Also, some people don’t like the aesthetic of nuggets of soil left on their lawn surface – they look a lot like animal droppings.
Aerators come in a variety of types depending on their application.
There are products that you strap to your feet to aerate your lawn as you walk over it – using your own body weight to sink the tines or spikes deep into the terrain.
Manual, hand-operated aerators are available that you use by walking over your land and physically digging them into the soil.
Electric models are also on the market – with the machines usually combining an aerator with a dethatcher or another useful gardening tool.
Liquid aerators have been developed, and they offer an excellent alternative to mechanical devices or other tools. Applied with garden sprayers, they break down the soil and improve drainage, while having a huge advantage when it comes to using the least effort.
Tow-behind aerators are best for folks with larger areas to cover (and if you have something to tow it with in the first place).
Finally, industrial aerators are available – and while they’re probably the best lawn aerator machines, they’re outrageously expensive, they weigh a ton, and are superfluous for most people who just wish to improve the irrigation of their yard a couple of times a year.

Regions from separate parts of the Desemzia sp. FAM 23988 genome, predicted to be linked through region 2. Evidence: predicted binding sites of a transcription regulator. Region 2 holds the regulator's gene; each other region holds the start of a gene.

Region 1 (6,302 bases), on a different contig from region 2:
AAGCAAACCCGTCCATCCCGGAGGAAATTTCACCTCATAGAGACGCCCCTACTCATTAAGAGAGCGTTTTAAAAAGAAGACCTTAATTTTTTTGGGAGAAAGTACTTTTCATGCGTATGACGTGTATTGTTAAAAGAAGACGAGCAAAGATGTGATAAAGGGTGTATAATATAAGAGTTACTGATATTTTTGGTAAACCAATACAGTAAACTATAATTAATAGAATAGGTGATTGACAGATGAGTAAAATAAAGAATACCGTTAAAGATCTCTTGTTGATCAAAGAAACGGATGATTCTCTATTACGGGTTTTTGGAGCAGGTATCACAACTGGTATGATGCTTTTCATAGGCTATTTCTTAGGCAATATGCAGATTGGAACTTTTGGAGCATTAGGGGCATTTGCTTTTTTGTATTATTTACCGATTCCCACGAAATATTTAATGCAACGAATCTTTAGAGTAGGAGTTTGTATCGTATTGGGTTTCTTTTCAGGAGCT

And speaking of expense, the price of aerators can vary significantly depending on the type.
Once you’ve figured out which one you need, you should be in a better place to understand what sort of ballpark figure you might be paying for the tool.
However, I will say this – remember that we’re talking about a job that doesn’t need to be done very often (depending on your soil type, region, and garden aspirations).
That alone is worth bearing in mind before you part with big money.
Which is better – a plug or spike aerator?
The consensus is that plug/core aerators are better.
This is particularly true if you have clay-heavy soil that can become seriously compacted. A spike tool or machine isn’t going to be nearly as successful.